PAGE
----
Example: We have a list right now of Spanish resource sections of .gov and library websites. The problem is that we’ve got individual domains with multiple Spanish language URLs. So which specific URLs should we pitch to? We know our Qualifier has to categorize them, based on related outbound links and the topics of each page.
There are more than two ways to do prospecting, but there are two main ways we do it at my company, so that’s what I can speak to. For these, the Qualifier will need to work closely with the Prospector to stay aware of which methods she used to gather opportunities.
Co-citation is the prospecting tactic of finding two to four highly relevant and quality pages related to our resource and searching for sites that are already linking to at least one, maybe more of them.
Watch out for scraper sites and DMOZ clones.
The link graph tools out there (Ahrefs, Majestic, Moz) aren’t necessarily equipped to remove instances of duplicate content. Duplicate content on different domains is a major problem. For example, you might identify five different domains that are linking to the same page — but once you look at the pages themselves, you’ll see that the content and URL path are exactly the same in each case.
And keep an eye on freshness.
The web is a moving target. How recently has your backlink graph tool checked the page?
2. SERP Sourcing
SERP Sourcing is a prospecting tactic of finding resource pages and online linkers right from specific searches.
Watch for false positives and way off-base topics.
For example, if you’re looking for links pages, one thing you can do is look in the title of a page and scan for the word “links.” But “links” is a term that’s also used in golf. Or there can be news stories of things that are “linked” to a certain medical condition. And there are a ton of ways content confusion can happen when prospecting by machine. After all, cancer is also a horoscope sign.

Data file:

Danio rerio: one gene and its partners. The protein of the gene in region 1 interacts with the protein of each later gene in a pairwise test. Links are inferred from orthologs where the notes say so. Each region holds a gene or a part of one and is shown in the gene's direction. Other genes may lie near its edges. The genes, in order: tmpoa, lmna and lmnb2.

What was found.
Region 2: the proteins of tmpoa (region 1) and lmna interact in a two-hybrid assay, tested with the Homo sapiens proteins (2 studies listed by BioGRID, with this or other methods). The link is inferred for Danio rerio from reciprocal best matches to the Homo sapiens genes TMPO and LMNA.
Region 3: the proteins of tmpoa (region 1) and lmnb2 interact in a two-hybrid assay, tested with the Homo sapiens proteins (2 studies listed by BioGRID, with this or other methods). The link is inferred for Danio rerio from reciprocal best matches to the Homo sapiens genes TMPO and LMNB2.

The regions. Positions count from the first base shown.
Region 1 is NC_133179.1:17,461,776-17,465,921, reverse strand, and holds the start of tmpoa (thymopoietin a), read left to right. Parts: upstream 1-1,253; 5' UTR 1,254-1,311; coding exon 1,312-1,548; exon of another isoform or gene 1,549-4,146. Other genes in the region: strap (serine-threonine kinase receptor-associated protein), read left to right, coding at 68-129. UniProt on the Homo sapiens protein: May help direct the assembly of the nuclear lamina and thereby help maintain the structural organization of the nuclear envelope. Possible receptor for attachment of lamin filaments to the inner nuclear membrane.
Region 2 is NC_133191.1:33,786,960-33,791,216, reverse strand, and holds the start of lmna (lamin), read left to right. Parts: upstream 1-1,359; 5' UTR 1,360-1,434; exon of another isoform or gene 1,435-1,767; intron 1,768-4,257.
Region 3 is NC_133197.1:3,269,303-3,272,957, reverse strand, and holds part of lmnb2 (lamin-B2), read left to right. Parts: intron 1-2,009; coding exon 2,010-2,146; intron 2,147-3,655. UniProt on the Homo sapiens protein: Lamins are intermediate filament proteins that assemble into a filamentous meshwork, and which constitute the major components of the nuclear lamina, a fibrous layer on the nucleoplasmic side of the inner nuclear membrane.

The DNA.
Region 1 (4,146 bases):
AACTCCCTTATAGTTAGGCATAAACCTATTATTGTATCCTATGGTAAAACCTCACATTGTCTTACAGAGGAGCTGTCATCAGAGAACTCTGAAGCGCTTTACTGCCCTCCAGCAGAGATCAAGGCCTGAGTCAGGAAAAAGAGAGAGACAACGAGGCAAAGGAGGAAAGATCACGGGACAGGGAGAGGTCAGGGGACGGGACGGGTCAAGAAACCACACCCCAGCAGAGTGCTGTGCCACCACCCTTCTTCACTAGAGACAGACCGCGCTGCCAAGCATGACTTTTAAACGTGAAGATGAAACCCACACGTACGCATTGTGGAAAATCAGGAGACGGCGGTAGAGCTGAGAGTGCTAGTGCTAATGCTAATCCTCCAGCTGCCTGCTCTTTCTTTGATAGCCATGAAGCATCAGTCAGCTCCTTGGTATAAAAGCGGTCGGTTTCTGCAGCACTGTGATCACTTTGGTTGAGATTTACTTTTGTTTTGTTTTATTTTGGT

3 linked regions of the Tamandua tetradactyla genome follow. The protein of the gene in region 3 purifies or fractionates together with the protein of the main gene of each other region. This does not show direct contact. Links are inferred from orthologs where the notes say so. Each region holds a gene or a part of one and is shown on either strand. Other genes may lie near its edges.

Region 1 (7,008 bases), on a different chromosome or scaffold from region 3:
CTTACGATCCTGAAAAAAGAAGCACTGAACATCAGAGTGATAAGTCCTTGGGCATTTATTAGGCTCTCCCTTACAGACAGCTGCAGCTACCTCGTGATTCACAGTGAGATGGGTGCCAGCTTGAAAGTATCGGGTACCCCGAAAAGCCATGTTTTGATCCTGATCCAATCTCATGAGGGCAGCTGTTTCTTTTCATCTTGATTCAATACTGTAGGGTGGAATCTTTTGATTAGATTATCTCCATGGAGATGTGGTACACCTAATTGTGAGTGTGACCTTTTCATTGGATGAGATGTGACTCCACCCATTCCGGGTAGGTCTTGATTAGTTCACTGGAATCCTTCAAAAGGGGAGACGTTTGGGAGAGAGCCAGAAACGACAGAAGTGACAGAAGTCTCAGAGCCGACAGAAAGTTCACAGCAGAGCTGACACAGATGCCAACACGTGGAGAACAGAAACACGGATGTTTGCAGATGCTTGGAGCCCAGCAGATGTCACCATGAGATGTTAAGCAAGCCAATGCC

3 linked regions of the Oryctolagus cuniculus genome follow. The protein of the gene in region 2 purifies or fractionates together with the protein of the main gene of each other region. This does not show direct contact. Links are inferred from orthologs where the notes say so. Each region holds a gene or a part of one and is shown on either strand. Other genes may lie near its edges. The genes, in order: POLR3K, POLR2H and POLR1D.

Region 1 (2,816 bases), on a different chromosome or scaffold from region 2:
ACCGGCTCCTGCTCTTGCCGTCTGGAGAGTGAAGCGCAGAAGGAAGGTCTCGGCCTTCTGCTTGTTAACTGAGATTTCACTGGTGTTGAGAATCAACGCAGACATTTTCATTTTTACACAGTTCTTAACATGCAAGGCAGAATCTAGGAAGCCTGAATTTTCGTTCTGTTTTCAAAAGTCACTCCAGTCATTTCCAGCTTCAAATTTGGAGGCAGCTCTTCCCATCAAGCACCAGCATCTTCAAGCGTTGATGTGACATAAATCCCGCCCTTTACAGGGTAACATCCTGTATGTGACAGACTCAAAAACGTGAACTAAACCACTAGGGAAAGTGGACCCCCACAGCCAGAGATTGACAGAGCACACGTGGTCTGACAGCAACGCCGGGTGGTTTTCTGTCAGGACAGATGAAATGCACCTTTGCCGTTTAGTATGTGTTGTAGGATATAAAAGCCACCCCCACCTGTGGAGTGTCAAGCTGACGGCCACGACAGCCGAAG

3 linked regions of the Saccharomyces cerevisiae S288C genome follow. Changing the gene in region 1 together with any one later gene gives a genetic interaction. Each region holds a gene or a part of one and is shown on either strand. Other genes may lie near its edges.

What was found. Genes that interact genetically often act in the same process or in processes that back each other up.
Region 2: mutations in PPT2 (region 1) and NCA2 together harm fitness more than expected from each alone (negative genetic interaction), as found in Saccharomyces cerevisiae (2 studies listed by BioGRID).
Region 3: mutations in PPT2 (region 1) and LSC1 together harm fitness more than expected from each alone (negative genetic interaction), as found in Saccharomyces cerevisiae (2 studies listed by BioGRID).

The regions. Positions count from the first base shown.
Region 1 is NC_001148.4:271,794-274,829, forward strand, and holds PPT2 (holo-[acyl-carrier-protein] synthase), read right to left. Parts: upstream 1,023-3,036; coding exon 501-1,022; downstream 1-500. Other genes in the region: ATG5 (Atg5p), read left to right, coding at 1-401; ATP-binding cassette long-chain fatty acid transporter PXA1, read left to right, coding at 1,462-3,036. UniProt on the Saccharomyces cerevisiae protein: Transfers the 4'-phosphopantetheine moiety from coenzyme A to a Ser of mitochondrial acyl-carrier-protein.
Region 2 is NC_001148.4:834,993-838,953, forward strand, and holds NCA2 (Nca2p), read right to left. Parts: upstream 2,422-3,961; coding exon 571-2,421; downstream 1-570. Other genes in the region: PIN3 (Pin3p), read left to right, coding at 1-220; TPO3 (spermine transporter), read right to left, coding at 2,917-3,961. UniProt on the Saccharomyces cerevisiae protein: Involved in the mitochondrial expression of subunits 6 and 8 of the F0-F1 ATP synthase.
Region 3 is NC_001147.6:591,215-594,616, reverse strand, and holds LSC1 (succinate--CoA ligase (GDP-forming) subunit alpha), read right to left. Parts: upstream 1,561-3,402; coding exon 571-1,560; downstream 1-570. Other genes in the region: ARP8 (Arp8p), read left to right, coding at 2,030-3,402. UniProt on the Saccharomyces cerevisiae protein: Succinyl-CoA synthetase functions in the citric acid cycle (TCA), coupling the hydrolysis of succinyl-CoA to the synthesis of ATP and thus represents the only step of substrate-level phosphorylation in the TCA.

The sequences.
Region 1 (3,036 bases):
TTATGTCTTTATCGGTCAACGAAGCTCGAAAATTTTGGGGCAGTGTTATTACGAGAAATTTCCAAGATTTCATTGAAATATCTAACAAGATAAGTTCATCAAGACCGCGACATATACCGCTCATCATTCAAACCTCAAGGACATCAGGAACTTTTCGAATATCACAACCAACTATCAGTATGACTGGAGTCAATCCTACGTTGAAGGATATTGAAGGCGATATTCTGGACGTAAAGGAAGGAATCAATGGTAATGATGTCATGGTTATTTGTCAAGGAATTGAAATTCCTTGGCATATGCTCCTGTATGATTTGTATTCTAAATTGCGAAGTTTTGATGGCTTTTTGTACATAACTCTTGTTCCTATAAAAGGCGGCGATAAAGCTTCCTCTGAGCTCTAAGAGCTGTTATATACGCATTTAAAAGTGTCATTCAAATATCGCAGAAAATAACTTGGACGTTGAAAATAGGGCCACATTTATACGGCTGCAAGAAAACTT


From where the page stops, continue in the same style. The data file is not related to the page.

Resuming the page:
Plus, depending on how thoroughly the Prospector searched, the Qualifier can end up with a lot of garbage. Payday loan sites can have crazy amounts of links pages because they’ve scraped someone else’s page. A given URL may be “on topic,” but do you really want to reach out to them? Is the domain something you want to be associated with? It’s worth going to the home page just to check out the site.
A human Qualifier knows these wrong opportunities when he or she sees them, but it’s necessary to take the time to look.
Check for outbound links on-page, as well; remember, not all linking pages explicitly say they are linking pages.
Final note on working with non-native speakers:
If you’re working with Qualifiers who are not from your culture, be prepared to explain cultural nuances.
Qualifiers need to know the brand and opportunity well. They need to know topically why an opportunity is valuable to its recipients. People who don’t know the big picture (“This would not work for content A, but it might work for content B.”) can’t qualify with outreach certainty.
You can’t ask a machine to know what is an opportunity, but you can dictate what isn’t. For example: “Adult” stop words.
At Citation Labs (my company), we have some disqualifiers for blogs because we have times when we don’t want any blogs on our list (see the Stop Words in our toolbelt for examples). It comes down to tactic and content.
For machine qualification, I would recommend getting familiar with regular expressions. Use regex for removals in a spreadsheet — or, if you want to get fancy, getting someone to build you a tool. (Or just wait a few months. We’re currently working on a suite that will enable this.)
For machines, just as with human qualification, what is and isn’t a link opportunity can vary by campaign. From a pure machine perspective, that’s why there aren’t any hard and fast rules. We prospect so thoroughly sometimes that we get some spam pages, so if the word “nike” appears on a page, it’s a definite “no,” unless we’re doing outreach for a footwear campaign.
For each campaign, it’s important to know your definite NOs:
Even human qualification can use some machine help. Below are some of the tools we find especially useful at Citation Labs, along with a sample list of “stop words” we use for some machine-based qualification campaigns.
Qualifying isn’t always sexy, but it’s an essential safety net for every campaign. Without it, we’re ruining brand trust left and right and leaving the Relationship Builder to clean up the mess.
Speaking of which, our Relationship Builder is caffeinated up and waiting in the wings. He’ll be the star of our next and final post in this series on the Enterprise Link Building Team.